Ontario universities admonish students for massive parties as schools reopen

By Allison Jones
THE CANADIAN PRESS

As Ontario college and university students head to campus during a fourth wave of COVID-19, their schools, public health units, cities and police services are grappling with how to keep massive parties at bay.

In-person classes are resuming this year at campuses across the province, and videos and pictures posted to social media show large and raucous street parties.

Bylaw officers in Kingston were at several parties over the long Labour Day weekend with crowds they estimated at between 3,500 to 5,000 people. In addition to the usual public intoxication, open liquor and noise complaint charges and fines, 11 people were issued court summons for violating Ontario’s gathering restrictions.

In Step 3 of the provinces reopening plan, gatherings of up to 100 people outside and 25 people inside are allowed.

Kingston’s police chief said there is a concerning trend of unlawful, high-risk gatherings.

“Such disrespect for the rights of others is unconscionable,” Chief Antje McNeely said. “Besides putting everyone in our community at risk with the COVID virus still very much a concern, the invasion of our streets and parks by irresponsible revellers shows a disappointing lack of maturity.”

Queen’s University’s principal and Alma Mater Society president issued a joint admonishment to students about the large gatherings that have been happening around the campus.

“This is a flagrant disregard for public health and for the law of our province,” they wrote, saying such gatherings could jeopardize the academic year.

“We have come so far and it would be a travesty if we could not get back to what we have all been waiting for so very long. Universities are for learning.”

Western University is also warning its students that large gatherings could put the entire year in jeopardy.

“We want to be clear: if this activity continues, the academic year we have so carefully planned will not happen,” the university’s president and head of the student council wrote in a joint statement.

“In-person learning with fellow students, interaction with professors, extra-curricular activities, athletics and all the things that make your student experience great will be lost.”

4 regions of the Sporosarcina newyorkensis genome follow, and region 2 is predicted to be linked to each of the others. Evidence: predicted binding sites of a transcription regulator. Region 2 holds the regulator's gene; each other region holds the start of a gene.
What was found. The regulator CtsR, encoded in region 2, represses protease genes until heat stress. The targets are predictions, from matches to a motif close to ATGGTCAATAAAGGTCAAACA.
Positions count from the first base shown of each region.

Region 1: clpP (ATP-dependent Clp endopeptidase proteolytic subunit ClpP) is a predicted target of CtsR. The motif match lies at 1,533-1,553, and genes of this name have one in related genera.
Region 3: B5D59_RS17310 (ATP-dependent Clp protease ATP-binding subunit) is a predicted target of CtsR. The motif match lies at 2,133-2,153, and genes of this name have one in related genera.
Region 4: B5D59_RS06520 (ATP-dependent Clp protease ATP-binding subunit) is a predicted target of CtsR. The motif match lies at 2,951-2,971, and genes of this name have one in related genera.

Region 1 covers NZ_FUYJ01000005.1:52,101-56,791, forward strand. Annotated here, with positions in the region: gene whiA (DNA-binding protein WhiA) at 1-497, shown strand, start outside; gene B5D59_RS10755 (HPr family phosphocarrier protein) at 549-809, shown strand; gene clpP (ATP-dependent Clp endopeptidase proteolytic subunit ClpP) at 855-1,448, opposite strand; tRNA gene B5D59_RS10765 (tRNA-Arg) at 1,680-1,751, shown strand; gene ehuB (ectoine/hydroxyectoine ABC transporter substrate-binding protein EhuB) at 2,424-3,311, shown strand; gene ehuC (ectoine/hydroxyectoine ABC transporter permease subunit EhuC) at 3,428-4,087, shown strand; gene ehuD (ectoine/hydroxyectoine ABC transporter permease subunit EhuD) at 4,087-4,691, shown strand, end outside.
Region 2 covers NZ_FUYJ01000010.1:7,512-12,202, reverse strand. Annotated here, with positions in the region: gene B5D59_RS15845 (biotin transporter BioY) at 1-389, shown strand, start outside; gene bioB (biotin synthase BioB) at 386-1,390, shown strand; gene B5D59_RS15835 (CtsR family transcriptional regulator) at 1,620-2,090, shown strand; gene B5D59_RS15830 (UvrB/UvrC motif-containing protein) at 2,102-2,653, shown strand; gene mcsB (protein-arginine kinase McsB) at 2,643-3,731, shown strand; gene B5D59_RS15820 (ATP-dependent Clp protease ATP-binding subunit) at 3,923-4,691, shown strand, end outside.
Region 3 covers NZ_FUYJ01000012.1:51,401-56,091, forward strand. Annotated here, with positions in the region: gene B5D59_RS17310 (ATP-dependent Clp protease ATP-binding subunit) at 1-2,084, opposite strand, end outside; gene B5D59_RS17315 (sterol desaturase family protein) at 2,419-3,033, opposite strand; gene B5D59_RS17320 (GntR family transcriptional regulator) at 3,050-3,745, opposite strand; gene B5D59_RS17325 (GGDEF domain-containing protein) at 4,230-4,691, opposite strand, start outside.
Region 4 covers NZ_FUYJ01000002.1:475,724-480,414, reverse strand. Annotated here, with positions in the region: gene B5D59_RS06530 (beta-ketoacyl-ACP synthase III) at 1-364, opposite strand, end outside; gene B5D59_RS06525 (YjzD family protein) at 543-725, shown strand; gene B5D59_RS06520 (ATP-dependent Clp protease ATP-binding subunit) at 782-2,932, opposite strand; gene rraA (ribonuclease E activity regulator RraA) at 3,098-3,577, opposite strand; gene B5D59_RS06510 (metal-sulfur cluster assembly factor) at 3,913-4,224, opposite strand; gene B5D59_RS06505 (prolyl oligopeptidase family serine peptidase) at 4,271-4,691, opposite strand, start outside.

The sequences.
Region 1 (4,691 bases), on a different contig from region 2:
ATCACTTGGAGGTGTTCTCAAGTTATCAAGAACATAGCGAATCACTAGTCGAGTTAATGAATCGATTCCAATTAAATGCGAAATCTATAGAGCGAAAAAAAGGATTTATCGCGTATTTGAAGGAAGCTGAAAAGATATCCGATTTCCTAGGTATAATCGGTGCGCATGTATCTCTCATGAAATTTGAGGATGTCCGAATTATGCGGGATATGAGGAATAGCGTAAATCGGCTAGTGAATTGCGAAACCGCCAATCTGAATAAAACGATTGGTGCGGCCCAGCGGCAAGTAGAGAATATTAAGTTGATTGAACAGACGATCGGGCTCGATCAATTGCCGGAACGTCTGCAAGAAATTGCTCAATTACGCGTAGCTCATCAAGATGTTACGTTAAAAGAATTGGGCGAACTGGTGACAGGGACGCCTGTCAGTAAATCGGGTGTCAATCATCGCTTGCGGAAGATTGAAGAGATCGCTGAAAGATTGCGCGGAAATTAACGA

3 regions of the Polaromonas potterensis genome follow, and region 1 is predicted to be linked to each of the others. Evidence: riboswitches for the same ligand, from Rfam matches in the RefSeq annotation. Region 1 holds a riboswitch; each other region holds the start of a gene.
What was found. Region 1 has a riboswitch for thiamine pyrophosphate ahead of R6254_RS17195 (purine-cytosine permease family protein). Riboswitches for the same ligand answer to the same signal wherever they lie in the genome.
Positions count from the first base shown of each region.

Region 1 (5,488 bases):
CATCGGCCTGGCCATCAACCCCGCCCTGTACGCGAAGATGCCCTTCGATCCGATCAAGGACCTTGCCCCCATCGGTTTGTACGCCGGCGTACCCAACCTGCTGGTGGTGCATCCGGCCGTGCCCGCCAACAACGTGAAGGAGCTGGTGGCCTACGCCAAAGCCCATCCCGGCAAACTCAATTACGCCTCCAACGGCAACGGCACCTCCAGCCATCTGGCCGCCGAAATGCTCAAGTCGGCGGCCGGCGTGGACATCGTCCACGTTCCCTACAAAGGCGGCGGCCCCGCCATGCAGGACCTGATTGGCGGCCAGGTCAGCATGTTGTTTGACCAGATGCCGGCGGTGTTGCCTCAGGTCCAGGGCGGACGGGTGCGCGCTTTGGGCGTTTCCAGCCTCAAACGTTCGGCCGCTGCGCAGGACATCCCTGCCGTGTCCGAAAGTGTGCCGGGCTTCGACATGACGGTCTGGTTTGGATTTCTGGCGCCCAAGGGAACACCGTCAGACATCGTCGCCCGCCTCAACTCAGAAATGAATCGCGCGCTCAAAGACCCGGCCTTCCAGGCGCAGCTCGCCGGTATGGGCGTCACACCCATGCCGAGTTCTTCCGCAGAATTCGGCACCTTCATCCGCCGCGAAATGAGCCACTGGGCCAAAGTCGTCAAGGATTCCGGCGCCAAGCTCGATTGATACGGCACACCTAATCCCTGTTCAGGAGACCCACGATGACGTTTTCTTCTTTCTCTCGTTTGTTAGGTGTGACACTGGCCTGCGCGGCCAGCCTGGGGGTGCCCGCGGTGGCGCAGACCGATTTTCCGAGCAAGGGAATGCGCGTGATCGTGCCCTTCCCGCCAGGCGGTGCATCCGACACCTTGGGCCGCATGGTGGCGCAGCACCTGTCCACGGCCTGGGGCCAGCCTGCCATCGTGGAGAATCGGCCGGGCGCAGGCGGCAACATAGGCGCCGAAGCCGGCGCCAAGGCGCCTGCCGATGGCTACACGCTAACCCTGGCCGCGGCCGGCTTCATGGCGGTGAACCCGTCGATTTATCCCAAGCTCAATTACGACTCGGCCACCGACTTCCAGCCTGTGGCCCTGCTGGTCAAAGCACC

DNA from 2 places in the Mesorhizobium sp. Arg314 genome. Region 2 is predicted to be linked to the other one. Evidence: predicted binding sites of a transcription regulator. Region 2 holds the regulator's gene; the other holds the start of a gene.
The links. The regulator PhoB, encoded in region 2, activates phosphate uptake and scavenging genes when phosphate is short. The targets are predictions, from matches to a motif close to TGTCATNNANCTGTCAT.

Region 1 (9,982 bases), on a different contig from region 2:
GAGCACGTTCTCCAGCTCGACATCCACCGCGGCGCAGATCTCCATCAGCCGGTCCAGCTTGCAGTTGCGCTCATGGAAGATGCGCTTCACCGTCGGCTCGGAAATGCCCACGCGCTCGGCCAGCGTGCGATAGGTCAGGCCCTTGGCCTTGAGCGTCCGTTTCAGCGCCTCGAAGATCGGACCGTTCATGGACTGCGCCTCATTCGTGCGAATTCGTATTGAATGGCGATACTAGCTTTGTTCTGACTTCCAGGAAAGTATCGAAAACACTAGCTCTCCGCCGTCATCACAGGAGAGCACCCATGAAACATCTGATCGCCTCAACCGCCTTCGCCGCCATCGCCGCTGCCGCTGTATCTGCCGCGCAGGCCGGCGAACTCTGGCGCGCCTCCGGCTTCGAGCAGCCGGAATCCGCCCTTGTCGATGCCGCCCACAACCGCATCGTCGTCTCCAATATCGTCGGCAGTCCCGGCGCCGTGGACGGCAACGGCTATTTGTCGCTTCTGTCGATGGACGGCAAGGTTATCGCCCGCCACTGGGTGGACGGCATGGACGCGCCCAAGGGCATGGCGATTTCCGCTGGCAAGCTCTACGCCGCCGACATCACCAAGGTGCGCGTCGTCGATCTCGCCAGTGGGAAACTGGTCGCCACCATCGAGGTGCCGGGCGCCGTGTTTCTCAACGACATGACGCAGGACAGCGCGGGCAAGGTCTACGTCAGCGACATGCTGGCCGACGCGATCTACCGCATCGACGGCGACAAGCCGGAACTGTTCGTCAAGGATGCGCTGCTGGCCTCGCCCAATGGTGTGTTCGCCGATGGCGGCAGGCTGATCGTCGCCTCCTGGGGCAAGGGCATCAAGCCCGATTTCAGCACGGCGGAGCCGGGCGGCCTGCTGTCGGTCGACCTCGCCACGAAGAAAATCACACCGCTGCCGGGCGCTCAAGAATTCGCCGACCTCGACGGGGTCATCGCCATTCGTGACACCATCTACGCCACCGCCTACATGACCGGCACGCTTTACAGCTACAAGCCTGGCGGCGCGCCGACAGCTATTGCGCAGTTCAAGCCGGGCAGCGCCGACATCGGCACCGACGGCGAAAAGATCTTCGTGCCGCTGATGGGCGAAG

The Middlesex-London Health Unit said it is working with local operators and facilities “frequented by post-secondary students” to ensure compliance with capacity limits.

Police in London have launched Project LEARN – standing for Liquor Enforcement and Reduction of Noise – which they have done since 2007 in response to community concerns that arise when students return en masse to the city. This year, they say it’s also important to strike a balance between having a good time and following public health guidelines during the fourth wave of COVID-19.

The president of Wilfrid Laurier University also issued a plea to students who participated in gatherings that were “in flagrant violation of Ontario’s public health measures.”

Police and Laurier’s special constable service are going through video footage and anyone identified could face suspension or expulsion from the university, as well as fines under the Reopening Ontario Act and criminal charges related to some vandalism, said Deborah MacLatchy.

“We are still in the midst of a global health crisis,” she wrote.

“Reckless behaviour will not be tolerated as it is putting the most vulnerable in our community at risk and tarnishing the reputation of students and our university.”

Ontario reported 554 new cases of COVID-19 Wednesday, and 16 more deaths – though five of those deaths occurred more than two months ago.

Health Minister Christine Elliott said of those new cases, 418 are either in people not fully vaccinated or their vaccination status isn’t known.

There are 194 people in intensive care units due to COVID-related critical illness, and eight are fully vaccinated, seven are partially vaccinated, 113 are unvaccinated, and the rest have an unknown vaccine status.

There are 115 people on ventilators in the province due to COVID-related critical illness.

Elliott said nearly 84 per cent of Ontarians have received at least one dose of a COVID-19 vaccine and nearly 77.4 per cent have both doses.

More than 38,000 doses were administered in the previous day.

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